Ron Parker’s path to the NFL wasn’t always clear. Growing up in St. Helena Island, a small town in South Carolina, Parker started playing the football when he was 17. Nearly a decade later, after experiencing the highest of highs and lowest of lows, Parker finds himself as the center of attention at Chiefs’ mini camp.
Prior to making his way to Kansas City, the Hunting Island native bounced around the NFL, with three stints in Seattle, and one in both Carolina and Oakland, respectively. Parker’s ideal frame at 6 foot tall and nearly 210 pounds, and experience playing in press-man coverage, makes him an intriguing fit in Bob Sutton’s defense. Despite limited opportunities last season, the Newberry College graduate found a way to make a name for himself, playing a role in two game changing plays, racking up two INT’s, one sack and a forced fumble.
With Brandon Flowers’ departure, Parker’s role figures to expand as he is in prime position to secure the number 3 CB position in the Chiefs’ secondary. Heading into the season with a sense of unfamiliarity with the defense isn’t the best feeling for the average fan, but one must remember that John Dorsey prides himself on uncovering hidden talent, and developing that talent internally. Whether or not Parker succeeds in his new role will be the first glimpse we get on whether the new regime can build a successful team with homegrown talent.
Parker’s versatile in that he has experience playing in different spots in the secondary; at Newberry, he caught the eyes of NFL scouts as a safety, but was converted into a full-time cornerback in the NFL.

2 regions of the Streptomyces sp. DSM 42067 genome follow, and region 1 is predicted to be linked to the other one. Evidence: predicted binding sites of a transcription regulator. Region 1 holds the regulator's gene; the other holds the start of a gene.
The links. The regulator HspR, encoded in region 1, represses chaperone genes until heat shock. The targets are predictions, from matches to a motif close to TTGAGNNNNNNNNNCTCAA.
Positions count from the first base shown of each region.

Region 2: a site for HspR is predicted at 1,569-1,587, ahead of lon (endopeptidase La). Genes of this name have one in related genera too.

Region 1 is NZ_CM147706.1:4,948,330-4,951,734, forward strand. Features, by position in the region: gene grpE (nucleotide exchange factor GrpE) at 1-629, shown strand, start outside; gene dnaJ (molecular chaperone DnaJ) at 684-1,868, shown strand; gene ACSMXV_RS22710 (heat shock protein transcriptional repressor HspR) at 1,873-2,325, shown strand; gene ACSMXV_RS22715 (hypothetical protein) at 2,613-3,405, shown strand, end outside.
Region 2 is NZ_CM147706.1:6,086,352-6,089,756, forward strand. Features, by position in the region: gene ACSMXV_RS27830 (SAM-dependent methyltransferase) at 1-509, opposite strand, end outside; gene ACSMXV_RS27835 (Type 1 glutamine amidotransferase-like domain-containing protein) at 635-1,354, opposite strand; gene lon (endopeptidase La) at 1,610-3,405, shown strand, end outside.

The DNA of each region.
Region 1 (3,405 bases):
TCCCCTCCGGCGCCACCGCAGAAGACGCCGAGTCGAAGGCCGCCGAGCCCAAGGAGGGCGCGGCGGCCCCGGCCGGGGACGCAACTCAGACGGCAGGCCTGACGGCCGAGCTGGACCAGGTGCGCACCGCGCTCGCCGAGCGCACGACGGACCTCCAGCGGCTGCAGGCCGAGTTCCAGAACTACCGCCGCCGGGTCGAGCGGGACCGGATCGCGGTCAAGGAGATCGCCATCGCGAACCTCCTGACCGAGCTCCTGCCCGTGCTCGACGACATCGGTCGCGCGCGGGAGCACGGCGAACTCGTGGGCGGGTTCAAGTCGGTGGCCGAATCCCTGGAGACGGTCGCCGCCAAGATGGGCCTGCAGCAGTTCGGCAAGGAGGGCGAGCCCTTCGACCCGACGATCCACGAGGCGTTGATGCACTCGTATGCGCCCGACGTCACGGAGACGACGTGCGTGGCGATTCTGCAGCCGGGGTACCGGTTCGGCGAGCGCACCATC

The issue that comes with propelling Parker to the top of the depth chart is that his limitations are unknown. Although the ability is there, the majority of his NFL snaps were in the nickel, and came with much less responsibility. The Chiefs will need to be careful when testing his limitations in live games. They cannot fall victim to relying heavily on an inexperienced player, as they did last season with Marcus Cooper, which ultimately took a toll on the entire defense.
On a refreshing note, the Chiefs aren’t the only ones who saw potential in Parker. Seattle, widely considered to be one of the most highly regarded front offices in the league, signed and released Parker three times over three years, and always saw enough potential in him to bring him back.
Parker is in the ideal situation, and is in prime position to finally make an impact in the NFL. Parker’s NFL-readiness will be tested, but if you are thinking about hopping on the Ron Parker bandwagon, now is the time. By this time next year, it will likely be full.
John Dorsey was groomed by an NFL front office that made a name for themselves by uncovering hidden talent and converting that talent into production.
With Parker, Dorsey looks to do the same.